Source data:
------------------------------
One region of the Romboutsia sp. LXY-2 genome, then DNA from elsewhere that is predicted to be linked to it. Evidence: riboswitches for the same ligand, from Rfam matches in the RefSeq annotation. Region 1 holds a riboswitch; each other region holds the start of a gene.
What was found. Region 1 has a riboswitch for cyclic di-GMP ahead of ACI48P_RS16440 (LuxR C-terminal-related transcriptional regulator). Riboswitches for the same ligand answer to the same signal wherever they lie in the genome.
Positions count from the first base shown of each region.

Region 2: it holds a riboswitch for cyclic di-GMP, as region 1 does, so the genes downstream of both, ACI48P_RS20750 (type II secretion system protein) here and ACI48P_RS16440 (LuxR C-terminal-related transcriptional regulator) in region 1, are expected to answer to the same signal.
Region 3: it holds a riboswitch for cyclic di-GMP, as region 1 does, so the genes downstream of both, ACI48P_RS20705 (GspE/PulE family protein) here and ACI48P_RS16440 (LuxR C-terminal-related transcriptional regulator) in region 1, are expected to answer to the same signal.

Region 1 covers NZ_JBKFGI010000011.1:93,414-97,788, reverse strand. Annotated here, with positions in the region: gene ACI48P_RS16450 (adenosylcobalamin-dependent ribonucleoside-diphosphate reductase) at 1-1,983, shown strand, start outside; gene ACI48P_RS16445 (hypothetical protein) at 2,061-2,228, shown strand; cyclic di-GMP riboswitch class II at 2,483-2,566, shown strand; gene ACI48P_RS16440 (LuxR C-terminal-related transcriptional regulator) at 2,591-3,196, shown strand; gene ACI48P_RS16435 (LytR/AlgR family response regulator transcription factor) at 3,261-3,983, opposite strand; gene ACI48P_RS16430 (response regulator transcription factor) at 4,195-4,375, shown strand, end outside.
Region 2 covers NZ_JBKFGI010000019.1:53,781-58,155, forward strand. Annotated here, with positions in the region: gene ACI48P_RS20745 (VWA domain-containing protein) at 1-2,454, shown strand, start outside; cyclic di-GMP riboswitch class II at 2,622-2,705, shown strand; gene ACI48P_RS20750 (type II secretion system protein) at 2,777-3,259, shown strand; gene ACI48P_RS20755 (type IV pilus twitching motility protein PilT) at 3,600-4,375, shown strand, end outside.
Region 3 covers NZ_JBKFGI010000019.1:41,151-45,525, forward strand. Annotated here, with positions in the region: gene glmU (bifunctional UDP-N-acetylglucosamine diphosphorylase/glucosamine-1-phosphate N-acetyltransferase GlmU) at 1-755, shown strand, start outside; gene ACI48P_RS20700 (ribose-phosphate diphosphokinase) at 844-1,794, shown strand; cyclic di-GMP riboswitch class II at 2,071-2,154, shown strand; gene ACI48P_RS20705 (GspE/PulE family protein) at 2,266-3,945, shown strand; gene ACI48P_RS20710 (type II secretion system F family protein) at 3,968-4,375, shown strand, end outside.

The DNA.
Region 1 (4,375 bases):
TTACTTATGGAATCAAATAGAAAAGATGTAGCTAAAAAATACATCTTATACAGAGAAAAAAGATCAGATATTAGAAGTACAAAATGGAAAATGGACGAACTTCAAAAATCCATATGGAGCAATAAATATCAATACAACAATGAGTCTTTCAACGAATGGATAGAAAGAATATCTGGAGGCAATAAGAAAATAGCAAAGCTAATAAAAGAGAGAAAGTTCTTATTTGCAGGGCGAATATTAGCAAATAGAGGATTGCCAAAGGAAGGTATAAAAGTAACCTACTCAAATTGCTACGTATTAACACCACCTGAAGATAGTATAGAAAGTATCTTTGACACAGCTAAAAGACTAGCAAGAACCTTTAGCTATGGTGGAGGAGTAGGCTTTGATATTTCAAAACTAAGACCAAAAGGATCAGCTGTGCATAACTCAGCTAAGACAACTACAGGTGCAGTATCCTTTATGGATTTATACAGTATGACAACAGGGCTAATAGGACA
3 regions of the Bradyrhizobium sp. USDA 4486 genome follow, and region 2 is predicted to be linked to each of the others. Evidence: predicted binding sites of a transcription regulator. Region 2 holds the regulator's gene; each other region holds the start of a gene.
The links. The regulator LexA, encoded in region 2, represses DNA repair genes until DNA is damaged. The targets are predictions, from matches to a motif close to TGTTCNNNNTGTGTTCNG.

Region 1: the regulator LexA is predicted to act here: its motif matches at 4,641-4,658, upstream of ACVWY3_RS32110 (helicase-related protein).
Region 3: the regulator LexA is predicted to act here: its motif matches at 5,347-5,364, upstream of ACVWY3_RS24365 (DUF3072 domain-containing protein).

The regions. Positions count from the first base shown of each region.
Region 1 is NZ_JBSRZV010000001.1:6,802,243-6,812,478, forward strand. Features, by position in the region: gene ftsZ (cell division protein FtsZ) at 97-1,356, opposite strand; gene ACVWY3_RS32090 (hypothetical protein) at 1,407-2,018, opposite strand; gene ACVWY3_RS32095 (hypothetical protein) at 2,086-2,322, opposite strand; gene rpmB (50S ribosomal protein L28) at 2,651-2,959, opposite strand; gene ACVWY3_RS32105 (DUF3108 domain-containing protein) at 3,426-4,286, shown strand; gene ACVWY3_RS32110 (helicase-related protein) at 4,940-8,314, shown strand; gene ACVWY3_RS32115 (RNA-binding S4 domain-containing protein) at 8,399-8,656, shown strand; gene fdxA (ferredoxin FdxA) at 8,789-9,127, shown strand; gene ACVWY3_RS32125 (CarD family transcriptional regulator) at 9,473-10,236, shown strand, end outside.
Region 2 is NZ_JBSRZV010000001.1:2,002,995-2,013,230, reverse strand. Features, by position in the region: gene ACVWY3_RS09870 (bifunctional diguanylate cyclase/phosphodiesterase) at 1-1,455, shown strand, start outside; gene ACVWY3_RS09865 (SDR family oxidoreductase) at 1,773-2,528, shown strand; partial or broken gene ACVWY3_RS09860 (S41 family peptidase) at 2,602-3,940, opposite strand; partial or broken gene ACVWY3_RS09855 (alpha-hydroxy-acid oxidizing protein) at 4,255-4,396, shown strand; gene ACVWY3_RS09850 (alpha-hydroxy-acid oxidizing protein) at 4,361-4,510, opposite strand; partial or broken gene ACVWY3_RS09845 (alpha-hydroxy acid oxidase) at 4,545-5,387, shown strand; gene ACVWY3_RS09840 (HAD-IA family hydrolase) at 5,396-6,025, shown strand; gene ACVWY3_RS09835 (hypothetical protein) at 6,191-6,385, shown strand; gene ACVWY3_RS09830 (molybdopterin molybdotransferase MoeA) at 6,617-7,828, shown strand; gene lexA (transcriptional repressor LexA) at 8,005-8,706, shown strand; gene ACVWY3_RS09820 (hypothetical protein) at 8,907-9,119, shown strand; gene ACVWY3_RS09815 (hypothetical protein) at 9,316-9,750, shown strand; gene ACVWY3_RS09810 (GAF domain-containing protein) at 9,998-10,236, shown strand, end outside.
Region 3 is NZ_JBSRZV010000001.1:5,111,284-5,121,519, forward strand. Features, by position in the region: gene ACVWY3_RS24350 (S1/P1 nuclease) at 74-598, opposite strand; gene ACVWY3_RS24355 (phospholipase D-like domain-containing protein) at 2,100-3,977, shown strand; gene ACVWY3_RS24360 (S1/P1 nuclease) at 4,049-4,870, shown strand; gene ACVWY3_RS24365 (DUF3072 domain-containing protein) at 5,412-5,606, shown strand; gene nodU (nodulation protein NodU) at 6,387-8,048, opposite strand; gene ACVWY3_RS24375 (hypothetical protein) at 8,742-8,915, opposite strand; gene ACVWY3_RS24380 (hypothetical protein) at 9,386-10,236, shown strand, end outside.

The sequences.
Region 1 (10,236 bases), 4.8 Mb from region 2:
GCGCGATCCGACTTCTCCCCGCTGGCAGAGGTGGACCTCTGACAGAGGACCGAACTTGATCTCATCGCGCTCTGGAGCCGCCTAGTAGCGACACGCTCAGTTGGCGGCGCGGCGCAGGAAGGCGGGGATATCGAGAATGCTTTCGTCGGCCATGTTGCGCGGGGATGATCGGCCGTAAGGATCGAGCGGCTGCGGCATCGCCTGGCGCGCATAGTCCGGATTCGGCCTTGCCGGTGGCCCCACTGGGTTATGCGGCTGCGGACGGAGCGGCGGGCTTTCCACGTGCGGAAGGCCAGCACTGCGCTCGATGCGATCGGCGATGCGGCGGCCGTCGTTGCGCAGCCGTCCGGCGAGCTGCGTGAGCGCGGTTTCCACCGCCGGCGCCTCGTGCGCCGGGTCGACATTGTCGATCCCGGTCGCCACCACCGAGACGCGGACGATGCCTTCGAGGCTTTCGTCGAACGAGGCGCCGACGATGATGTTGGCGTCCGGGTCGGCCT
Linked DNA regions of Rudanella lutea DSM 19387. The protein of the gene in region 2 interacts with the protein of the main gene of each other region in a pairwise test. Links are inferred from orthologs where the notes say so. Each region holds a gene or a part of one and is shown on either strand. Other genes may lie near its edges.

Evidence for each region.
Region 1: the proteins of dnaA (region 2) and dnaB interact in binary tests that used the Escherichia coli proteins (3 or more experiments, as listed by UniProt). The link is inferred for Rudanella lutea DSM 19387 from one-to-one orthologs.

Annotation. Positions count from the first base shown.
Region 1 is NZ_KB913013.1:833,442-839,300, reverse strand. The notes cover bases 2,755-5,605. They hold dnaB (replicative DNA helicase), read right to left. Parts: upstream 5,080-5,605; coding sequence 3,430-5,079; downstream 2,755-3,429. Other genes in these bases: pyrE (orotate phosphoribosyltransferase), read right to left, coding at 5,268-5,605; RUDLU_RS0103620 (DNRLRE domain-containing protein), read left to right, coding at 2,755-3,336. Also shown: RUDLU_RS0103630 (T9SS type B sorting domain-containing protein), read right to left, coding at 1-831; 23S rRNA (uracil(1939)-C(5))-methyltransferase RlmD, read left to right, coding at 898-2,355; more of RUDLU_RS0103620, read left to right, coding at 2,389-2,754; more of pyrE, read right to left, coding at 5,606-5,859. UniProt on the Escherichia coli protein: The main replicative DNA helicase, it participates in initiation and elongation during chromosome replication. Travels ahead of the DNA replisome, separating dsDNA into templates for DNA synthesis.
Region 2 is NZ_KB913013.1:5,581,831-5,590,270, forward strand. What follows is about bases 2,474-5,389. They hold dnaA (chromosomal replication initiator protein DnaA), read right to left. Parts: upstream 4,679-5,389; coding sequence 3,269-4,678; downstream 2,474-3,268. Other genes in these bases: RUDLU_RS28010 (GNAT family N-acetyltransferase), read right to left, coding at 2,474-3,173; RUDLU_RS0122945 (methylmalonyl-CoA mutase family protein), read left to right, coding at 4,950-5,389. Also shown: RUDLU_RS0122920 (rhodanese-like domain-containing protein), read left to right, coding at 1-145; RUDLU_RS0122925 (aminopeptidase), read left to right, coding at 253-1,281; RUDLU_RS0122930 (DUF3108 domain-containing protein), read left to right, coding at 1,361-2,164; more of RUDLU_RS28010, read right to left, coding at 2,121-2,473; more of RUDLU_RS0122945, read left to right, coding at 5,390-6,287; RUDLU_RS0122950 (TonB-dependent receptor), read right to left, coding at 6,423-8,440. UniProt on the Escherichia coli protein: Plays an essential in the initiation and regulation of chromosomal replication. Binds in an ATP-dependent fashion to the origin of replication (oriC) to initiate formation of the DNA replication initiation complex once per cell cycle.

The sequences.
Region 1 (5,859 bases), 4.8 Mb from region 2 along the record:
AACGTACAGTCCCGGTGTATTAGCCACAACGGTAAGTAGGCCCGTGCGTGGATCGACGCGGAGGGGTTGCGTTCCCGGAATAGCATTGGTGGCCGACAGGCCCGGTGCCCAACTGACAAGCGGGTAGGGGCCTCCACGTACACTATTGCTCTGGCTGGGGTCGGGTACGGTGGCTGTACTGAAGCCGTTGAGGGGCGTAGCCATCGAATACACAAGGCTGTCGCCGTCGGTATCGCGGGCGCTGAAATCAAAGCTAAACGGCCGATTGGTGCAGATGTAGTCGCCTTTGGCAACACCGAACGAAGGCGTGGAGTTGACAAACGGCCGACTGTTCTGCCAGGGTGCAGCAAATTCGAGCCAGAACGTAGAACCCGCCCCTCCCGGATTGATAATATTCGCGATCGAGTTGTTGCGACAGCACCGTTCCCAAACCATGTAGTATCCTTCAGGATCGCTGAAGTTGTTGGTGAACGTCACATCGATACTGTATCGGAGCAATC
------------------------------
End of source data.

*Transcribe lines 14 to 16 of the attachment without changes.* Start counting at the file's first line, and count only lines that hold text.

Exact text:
Region 1: the regulator LexA is predicted to act here: its motif matches at 4,641-4,658, upstream of ACVWY3_RS32110 (helicase-related protein).
Region 3: the regulator LexA is predicted to act here: its motif matches at 5,347-5,364, upstream of ACVWY3_RS24365 (DUF3072 domain-containing protein).

The regions. Positions count from the first base shown of each region.